Lately my mind has been distracted by thoughts of writing. Ooh, look, pretty, pretty writing!
In particular, by thoughts about my own writing, why it is so rubbish, whether I have the capacity or intention to improve it.
Let me take you, back, dear friends, to last November. I finally succumbed and signed up for NaNoWriMo because an idea for a novel had been rumbling in my brain and I had managed to work out what that novel was. I wrote like a demon, in the sputtering glare of candles made from the tallow-grease of bankers, my quill dripping scorching acid on the vellum of politician hide. I wrote my quota, oh yes. It was all about the numbers.
Now I would quite like to turn my carefully numbered words into beautifully crafted words, but I don’t know how. I read and re-read. I am occasionally struck by a passage and think, “Not too bad, that bit!” Then I remember Johnson’s sage advice:
“I would say to Robertson what an old tutor of a college said to one of his pupils: ‘Read over your compositions, and where ever you meet with a passage which you think is particularly fine, strike it out.’”
Boswell: Life of Johnson
My heart sinks. How can I know what is good?
I read all the advice and guidance, I read the blogs. So many of you write so beautifully and so wisely about how to write. I yearn to emulate your creativity. I started to try to write every day, and to read more, paying attention to the structure and craft as well as the story. I bought John Banfield, for heaven’s sake!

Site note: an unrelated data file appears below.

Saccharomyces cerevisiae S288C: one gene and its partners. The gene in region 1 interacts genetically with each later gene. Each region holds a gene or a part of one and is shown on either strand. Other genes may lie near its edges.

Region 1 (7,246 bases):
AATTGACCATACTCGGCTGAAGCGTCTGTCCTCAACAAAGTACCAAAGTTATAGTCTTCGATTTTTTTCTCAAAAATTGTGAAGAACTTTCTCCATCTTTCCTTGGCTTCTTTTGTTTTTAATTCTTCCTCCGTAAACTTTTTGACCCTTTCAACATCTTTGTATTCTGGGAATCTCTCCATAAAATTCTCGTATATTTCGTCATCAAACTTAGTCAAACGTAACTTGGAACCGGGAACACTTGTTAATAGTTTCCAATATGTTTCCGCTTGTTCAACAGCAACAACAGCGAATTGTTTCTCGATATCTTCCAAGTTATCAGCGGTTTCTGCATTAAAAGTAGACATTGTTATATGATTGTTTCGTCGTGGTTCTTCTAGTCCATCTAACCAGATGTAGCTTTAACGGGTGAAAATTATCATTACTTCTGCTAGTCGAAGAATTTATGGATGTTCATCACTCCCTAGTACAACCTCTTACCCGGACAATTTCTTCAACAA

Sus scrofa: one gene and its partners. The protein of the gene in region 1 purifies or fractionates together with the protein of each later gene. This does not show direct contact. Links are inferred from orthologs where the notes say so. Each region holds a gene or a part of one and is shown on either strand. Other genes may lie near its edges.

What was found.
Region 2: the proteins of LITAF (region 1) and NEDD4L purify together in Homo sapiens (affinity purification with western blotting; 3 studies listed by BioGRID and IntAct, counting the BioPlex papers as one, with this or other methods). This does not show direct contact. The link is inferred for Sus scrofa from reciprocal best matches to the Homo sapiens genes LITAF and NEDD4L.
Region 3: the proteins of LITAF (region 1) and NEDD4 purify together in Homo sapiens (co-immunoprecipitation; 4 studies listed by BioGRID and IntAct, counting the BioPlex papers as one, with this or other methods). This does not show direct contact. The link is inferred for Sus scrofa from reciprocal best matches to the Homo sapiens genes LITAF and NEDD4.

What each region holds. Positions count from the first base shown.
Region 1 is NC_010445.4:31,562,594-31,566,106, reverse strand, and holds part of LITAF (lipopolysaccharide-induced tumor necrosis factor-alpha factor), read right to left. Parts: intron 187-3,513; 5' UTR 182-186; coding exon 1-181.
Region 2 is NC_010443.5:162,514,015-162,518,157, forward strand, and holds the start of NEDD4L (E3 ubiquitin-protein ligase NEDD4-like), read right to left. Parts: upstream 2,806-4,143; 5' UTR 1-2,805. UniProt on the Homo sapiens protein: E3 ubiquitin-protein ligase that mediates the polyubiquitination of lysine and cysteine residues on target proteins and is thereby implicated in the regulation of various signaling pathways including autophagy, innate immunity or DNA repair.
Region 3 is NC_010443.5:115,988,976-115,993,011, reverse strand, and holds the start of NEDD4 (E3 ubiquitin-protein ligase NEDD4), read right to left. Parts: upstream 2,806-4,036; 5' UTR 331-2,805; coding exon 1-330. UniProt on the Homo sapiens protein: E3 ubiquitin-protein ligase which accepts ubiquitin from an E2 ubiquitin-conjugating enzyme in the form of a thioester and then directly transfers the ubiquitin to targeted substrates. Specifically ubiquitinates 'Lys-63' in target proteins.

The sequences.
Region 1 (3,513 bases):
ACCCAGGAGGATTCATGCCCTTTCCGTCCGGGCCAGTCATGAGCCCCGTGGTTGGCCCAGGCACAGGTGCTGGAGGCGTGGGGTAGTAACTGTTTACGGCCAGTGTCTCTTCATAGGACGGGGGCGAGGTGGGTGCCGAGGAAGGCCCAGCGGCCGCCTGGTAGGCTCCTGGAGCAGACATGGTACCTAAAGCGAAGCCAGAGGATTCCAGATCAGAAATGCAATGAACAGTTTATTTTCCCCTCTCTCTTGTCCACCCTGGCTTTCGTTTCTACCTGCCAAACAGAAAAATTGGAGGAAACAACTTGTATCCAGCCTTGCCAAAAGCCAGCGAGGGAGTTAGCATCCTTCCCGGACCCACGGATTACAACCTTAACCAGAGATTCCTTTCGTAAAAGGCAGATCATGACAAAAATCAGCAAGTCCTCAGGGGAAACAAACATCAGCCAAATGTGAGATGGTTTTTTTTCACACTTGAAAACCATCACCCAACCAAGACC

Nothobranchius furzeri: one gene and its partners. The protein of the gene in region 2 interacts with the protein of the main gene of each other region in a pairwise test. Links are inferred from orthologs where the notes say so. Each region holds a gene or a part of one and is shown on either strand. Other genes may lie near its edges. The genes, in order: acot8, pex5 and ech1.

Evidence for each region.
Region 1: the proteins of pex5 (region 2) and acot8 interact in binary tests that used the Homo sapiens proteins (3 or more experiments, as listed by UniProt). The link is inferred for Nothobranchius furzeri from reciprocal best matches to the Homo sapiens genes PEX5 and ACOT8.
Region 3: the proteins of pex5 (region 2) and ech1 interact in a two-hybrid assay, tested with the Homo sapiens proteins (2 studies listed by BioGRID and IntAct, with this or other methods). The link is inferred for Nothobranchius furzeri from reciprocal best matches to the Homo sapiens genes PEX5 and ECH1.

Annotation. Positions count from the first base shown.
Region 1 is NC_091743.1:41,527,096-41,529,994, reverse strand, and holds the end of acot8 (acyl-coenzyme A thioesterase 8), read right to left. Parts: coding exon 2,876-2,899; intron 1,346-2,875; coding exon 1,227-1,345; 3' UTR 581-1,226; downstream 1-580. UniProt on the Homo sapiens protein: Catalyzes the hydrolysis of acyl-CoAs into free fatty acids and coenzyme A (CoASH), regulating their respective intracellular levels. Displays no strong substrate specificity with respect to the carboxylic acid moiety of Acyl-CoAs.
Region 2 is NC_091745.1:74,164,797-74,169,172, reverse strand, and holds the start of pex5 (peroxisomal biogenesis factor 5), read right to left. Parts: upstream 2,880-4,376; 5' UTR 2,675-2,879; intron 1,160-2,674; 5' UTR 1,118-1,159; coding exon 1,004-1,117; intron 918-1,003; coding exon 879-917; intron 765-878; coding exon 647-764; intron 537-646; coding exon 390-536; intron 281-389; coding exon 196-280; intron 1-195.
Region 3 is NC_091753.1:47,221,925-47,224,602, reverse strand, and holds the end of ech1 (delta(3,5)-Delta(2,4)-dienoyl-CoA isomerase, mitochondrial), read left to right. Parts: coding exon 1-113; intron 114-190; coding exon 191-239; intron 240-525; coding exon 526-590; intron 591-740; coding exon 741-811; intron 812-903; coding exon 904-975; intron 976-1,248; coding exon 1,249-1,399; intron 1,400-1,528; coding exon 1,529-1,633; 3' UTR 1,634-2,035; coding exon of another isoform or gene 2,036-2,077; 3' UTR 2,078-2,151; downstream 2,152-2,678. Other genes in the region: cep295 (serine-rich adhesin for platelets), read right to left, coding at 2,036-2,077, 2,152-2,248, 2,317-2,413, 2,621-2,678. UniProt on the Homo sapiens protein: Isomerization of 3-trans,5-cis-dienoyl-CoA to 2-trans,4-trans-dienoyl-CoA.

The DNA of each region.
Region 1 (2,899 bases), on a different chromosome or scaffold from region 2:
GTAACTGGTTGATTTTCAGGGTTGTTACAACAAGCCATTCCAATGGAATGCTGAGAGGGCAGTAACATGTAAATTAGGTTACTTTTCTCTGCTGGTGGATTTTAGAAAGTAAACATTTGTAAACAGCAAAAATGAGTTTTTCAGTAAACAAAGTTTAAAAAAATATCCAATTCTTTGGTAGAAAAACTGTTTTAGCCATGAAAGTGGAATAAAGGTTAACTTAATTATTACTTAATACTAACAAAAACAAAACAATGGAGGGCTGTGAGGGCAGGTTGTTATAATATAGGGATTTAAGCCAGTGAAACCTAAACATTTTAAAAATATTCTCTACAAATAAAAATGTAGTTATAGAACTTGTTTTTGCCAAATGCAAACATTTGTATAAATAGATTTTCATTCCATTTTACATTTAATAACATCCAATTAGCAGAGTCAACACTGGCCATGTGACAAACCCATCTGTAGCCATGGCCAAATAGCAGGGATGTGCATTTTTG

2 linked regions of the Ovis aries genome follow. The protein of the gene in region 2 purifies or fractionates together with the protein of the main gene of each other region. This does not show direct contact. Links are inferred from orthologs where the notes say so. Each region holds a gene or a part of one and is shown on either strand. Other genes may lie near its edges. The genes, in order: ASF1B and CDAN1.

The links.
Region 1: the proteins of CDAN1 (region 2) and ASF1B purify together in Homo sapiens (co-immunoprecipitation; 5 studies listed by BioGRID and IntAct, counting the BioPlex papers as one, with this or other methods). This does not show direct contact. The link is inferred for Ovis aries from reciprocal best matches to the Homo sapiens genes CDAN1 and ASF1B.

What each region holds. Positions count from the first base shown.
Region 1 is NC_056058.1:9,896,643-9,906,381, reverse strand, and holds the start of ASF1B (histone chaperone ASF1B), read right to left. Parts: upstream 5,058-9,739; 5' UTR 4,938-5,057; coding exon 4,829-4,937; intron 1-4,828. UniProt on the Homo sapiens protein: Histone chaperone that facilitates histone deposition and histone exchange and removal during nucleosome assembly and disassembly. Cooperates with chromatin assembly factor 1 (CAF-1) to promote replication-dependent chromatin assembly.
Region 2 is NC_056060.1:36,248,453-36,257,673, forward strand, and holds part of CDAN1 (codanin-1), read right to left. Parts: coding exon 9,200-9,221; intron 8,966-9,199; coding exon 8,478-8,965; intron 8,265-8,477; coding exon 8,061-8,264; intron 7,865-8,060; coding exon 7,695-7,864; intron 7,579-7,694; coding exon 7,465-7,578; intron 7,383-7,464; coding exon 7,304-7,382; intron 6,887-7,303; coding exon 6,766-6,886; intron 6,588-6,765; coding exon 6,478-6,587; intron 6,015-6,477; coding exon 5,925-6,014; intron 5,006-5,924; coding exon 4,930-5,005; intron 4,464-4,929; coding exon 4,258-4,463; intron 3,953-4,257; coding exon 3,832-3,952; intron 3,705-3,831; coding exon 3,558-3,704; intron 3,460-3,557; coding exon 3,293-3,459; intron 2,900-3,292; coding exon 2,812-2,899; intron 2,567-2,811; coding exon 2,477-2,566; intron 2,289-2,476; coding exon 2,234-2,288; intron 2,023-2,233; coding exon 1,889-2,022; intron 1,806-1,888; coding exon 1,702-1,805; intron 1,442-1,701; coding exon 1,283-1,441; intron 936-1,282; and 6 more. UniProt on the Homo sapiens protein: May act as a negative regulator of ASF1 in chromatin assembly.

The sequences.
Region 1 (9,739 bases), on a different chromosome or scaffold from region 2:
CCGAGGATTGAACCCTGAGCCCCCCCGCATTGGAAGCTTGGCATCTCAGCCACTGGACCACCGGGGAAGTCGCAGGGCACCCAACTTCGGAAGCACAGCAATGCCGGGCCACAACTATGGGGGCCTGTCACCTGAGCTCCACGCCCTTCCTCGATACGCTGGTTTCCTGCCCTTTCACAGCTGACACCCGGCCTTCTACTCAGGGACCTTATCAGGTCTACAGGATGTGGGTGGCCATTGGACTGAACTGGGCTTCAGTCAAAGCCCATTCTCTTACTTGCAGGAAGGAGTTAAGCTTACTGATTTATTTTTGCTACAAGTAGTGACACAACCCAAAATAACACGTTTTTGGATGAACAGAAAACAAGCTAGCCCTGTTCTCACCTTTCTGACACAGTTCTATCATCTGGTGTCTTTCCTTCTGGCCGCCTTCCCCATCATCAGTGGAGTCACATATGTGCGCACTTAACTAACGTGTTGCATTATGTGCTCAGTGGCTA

What I have learned is:
- Writing here almost every day is fun and means I can avoid my novel
- Writing here almost every day relates to my novel very little
- I enjoy writing here more than writing my novel
I write in this blog in a stream-of-consciousness, conversational, devil-may-care way. It’s not supposed to be great literature (which is just as well), and it’s not supposed to be eternal (also just as well, although ironically thanks to Internet caches it may well outlast some novels). It’s a bit of fun, a playground to try out new things occasionally, and a chance to share toys with other kids.
I have written in a number of styles: academic texts and papers; work reports and strategies; letters; teenage poetry (not so much a style as a hormonal imbalance). I can do them all fairly well (except the poetry), and have been told so directly so I am confident of it. I have never written a novel, although I have read thousands.
The styles, my dears, are not at all the same. This is not a Huge Revelation, but what I am learning is that I may prefer blog-style, and may never finish my novel. I am a little sad about that because I am still quite passionate about the story and I would like to share it. It still perturbs my thoughts and prods me to pay it attention.
I have too many hobbies, and no matter how I structure my life I must decide whether to focus on a Great Work, or dabble at the water’s edge, tracing lines in the sand. My confidence suggests dabbling is less risky; I can’t really fail badly at it, or if I do, it doesn’t matter. This approach has driven my life, but lately I am more inclined to take greater risks and reap greater rewards; I am starting to grow into my purple.
Fear, as we know, is the source of conflict (hey, bloggers4peace – got you in again!), and I am conflicted.
And I enjoy your company so very much.